Stupid and harmful – this is the opinion of a man who has seen the country he volunteered to help slide backwards even as it received gushers of aid. Malawi, he notes, is “worse educated, more plagued by illness and bad services, poorer than it was when I lived and worked there in the early 60s.” But Malawi’s pitiful condition is not a result of insufficient foreign aid. “Malawi has been the beneficiary of many thousands of foreign teachers, doctors and nurses, and large amounts of financial aid, and yet it has declined from a country with promise to a failed state.”
Sadly, the evidence suggests that aid to Africa has made little difference in improving the economies of that troubled region. In fact, many areas of the continent are now worse off than they were decades ago, before the floodgates of Western aid were fully opened.
A Personal Encounter with Liberal Hypocrisy
In summer 2011 U2 brought its “U2:360” world tour to the Washington, D.C., area. As a longtime fan, I’ve seen the band in concert many times, bought all their albums, collected rare live recordings and studio outtakes, and written about U2 for national media outlets like the late Andrew Breitbart’s “Big Hollywood” website. The Irish quartet has been my favorite band since my childhood in Colorado.
But as the “360” concert approached, I found myself anticipating it with less fervor than previous U2 shows. I had grown tired of the band using up ever-larger portions of its concert program to evangelize for Bono’s political and humanitarian causes. Bono would protest the War on Terror and the prison for terrorists at Guantanamo Bay, agitate for the release of political prisoners abroad, and show videotaped segments about the dangers of handguns. I had heard his appeals for his audience to work to end poverty and eradicate AIDS in Africa. I had seen and heard it all in nearly every U2 show.
I decided to write an op-ed to voice my concerns over Bono’s crusades, which the Baltimore Sun published on June 22, 2011, the day of the band’s concert at Baltimore’s M&T Bank Stadium. I wrote:
Tonight, U2 bring their enormously successful 360 Tour to Baltimore, and if previous U2 shows are any guide (trust me, I’ve seen them 11 times), the show will feature not only the soaring anthems for which they are rightly known but also a healthy dose of promotion for the band’s many charitable causes. But before concert-goers respond to Bono and Co.’s call, they should know of the somewhat checkered history of the band’s activism.
Last year, Bono’s nonprofit ONE foundation was at the center of semi-scandal when it was revealed that in 2008 the organization raised $14,993,873 in public donations — of which only $184,732 (or just over ONE percent) was distributed to charities. Where did the rest go? Well, more than $8 million went to salaries for executives and employees at ONE.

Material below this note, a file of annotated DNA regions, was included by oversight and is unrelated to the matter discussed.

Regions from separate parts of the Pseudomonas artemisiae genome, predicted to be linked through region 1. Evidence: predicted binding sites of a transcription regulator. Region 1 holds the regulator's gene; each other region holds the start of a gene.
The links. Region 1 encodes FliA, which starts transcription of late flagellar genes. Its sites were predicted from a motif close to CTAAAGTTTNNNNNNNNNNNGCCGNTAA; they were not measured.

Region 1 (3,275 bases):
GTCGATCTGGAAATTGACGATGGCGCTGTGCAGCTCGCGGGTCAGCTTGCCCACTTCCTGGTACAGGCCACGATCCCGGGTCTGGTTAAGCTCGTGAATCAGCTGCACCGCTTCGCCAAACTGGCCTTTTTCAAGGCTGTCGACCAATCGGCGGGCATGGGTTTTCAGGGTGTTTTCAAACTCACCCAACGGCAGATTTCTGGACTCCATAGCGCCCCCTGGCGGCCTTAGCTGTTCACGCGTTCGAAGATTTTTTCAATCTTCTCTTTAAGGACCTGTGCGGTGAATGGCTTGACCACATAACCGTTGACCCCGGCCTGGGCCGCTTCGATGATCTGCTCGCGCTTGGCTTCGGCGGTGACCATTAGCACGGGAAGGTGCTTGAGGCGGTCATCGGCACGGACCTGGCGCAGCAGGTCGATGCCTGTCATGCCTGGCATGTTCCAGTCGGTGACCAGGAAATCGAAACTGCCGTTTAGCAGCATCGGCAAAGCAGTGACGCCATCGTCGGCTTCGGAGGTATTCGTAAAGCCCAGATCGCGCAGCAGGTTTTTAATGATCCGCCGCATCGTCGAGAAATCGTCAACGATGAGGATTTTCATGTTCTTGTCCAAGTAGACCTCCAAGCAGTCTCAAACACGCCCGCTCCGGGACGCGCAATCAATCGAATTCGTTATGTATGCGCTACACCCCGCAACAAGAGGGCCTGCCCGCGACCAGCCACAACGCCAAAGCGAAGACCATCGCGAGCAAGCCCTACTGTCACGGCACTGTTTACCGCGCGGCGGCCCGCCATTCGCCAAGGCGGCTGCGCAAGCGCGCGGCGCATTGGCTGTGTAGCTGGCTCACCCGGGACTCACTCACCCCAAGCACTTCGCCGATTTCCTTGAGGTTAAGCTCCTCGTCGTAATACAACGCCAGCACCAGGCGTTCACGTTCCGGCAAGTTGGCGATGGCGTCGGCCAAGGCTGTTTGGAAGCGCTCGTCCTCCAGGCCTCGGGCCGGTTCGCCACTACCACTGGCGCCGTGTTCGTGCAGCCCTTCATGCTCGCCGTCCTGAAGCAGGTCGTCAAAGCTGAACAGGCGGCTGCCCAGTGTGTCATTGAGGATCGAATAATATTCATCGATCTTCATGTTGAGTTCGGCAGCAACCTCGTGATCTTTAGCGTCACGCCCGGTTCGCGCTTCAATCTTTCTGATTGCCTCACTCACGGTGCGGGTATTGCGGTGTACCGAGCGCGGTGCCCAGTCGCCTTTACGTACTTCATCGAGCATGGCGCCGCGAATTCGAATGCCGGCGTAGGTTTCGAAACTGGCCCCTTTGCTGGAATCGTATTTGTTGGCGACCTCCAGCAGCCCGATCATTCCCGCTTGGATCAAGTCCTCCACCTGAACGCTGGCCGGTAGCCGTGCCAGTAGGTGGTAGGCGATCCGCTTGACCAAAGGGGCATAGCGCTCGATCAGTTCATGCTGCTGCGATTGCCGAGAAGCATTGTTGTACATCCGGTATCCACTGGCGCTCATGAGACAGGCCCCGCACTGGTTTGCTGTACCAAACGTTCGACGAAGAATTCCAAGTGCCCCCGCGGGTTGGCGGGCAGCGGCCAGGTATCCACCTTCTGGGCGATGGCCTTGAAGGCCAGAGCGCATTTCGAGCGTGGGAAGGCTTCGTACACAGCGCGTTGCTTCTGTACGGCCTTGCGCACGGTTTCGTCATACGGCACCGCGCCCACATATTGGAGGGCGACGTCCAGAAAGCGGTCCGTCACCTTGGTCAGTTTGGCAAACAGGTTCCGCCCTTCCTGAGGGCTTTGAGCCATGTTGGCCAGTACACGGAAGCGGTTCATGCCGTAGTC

I noted that ONE spokesman Oliver Buston responded to these criticisms, saying, “We don’t provide programs on the ground. We’re an advocacy and campaigning organization.”
I also pointed out that while Bono and his crew were demanding that governments move quickly and give generously to aid the world’s needy, the U2 organization was aggressively reducing its own tax burden. In 2006, U2 moved part of its extensive business operations from Ireland to the Netherlands to take advantage of generous tax breaks offered to artists.
In my op-ed I explained that many left-wing advocacy groups, especially in Europe, were infuriated by the discovery that U2 was business-minded about trying to retain its earnings. Some of them even protested the band’s 2011 appearance at England’s famous Glastonbury Festival. “Bono claims to care about the developing world, but U2 greedily indulges in the very kind of tax avoidance which is crippling the poor nations of this world,” said a spokesman for Art Uncut, a left-wing arts group.
U2 attracted more bad publicity in the U.S. where environmentalists were outraged to discover that U2’s guitarist who goes by the name “The Edge” (born David Evans, 1961) was planning to build five mansions on a ridge above the southern California seaside town of Malibu. The California Coastal Commission strongly objected. “In 38 years of this commission’s existence, this is one of the three worst projects that I’ve seen in terms of environmental devastation. … You can’t be serious about being an environmentalist and pick this location,” said commission executive director Peter Douglas.
Knowing that my Sun article might be read by many passionate fans who would be at the evening’s concert, I described my own deep appreciation for U2’s music. As a lifelong U2 fan, I worried that the band is eroding its own musical legacy by repeatedly appropriating its songs for political and social causes. As I wrote